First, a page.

An Ode To Female Leadership: How One Female Founder is Making Space For “Taboo” Topics In The Workplace
Traditionally "taboo" topics are carving their way into the workplace, and the charge is being led by a young female founder, Whitney Wolfe Herd, founder and CEO of dating app Bumble.

Here’s something you wouldn’t hear a decade ago—topics like miscarriages, domestic abuse, and mental health are carving their way into the workplace, and the charge is being led by a young female founder, Whitney Wolfe Herd, founder and CEO of dating app Bumble. 


Employees across the globe have spent the past year and a half immersing themselves in each other’s lives like never before due to quarantine and work from home mandates, blurring the work-life line almost completely. We saw a different side of our coworkers—where a high level executive is also a tired mom with kids running around in the Zoom background, and the new intern is also a nervous 20 year old living alone during quarantine. And while the work-life blur has its drawbacks, we’re beginning to notice a silver lining emerging as a result. 


Enter Wolfe Herd, who is leading the charge, yet again, on redefining workplace norms. While extra PTO and collective week-long holidays throughout the year are one thing, she’s taking it one step further—shedding light on issues never addressed in the corporate world before, and taking action to put policies in place.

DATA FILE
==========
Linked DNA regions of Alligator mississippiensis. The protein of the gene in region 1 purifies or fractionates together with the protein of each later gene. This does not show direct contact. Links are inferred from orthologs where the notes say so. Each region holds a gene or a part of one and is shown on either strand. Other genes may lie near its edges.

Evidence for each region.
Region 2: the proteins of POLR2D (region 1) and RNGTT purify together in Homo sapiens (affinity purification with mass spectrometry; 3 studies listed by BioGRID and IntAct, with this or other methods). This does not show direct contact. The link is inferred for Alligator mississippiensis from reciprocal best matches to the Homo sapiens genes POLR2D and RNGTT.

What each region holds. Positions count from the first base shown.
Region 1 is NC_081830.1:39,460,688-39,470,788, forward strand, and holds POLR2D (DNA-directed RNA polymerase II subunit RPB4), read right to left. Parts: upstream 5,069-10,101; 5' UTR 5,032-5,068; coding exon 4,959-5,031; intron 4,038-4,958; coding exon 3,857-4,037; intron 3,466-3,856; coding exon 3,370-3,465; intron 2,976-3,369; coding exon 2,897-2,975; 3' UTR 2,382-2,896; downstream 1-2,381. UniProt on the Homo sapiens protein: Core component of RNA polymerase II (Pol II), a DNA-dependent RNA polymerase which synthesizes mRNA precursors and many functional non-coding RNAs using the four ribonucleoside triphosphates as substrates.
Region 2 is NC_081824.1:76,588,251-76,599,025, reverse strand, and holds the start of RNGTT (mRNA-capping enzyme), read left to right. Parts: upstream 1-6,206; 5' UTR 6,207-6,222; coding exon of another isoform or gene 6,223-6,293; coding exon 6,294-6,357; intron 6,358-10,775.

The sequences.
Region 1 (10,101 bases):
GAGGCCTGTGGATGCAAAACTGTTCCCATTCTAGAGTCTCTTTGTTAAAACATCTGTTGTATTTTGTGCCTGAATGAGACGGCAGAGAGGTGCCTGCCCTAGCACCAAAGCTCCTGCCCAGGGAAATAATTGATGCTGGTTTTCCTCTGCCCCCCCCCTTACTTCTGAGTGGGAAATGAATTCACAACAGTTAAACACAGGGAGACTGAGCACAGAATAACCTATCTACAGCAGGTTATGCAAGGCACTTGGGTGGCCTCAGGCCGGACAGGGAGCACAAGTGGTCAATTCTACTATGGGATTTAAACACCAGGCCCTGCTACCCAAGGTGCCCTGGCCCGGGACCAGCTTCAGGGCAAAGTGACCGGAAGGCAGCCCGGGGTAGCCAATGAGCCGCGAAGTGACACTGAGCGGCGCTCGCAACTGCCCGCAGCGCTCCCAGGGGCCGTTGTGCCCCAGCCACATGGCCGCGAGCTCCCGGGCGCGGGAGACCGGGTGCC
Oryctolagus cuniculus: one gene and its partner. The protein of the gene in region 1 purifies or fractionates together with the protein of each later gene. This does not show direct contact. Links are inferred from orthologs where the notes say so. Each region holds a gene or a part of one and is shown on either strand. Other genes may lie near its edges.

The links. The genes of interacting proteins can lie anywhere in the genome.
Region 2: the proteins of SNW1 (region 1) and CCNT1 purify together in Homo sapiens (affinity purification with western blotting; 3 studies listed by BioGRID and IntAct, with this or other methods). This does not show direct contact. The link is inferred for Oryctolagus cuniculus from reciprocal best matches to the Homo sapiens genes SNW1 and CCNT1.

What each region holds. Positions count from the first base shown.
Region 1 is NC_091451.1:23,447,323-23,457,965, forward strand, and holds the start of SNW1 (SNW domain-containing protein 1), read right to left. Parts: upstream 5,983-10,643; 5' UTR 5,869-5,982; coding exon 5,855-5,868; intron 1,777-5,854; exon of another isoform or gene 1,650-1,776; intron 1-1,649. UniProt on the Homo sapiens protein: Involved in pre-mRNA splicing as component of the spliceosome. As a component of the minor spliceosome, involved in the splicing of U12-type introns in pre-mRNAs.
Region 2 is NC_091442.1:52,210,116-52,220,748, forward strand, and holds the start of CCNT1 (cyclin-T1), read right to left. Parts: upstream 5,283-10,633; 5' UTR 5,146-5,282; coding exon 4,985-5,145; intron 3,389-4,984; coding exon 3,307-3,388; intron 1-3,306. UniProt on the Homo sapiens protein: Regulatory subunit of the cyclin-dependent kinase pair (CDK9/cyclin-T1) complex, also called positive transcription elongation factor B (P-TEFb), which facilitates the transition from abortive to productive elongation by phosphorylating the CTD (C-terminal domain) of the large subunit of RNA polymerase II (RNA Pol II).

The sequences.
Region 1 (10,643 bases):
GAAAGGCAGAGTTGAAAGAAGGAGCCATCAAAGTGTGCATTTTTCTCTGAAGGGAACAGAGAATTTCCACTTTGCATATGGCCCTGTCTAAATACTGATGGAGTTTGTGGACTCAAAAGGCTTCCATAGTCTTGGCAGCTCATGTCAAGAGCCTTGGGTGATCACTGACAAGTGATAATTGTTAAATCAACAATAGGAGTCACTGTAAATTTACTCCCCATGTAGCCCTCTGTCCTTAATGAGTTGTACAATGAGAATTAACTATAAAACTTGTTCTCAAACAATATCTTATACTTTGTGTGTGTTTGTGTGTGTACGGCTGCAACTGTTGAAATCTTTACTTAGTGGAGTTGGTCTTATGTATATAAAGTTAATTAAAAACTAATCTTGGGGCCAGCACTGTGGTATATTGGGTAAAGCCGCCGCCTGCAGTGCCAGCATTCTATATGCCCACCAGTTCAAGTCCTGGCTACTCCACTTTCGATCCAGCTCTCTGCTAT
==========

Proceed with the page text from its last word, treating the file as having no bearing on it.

Wolfe Herd is creating space in the workplace for traditionally considered “taboo” topics—like giving 6 months of paid leave (to employees of all genders) after the birth, adoption, or surrogacy of a child; giving 15 days minimum of compassionate leave to those suffering from a miscarriage; and empathizing with victims of domestic violence by providing a minimum of 20 days off when needed, no questions asked. 


We’re outgrowing the “Google” phase of employee perks, moving beyond bean bag chairs and free snacks, and stepping into an era where deeper, meaningful support systems are built around the human beings that work for organizations, not just the employees. Wolfe Herd sets a prime example of badass, yet empathetic, female leadership, where compassion and mental health are prioritized, and difficult conversations are addressed head on.


As we return to the “new normal”, employers and brands can take heed from the likes of Wolfe Herd and not only be a steward to their employees and company culture, but also be an authentic part of changing the narrative on how we take care of those around us.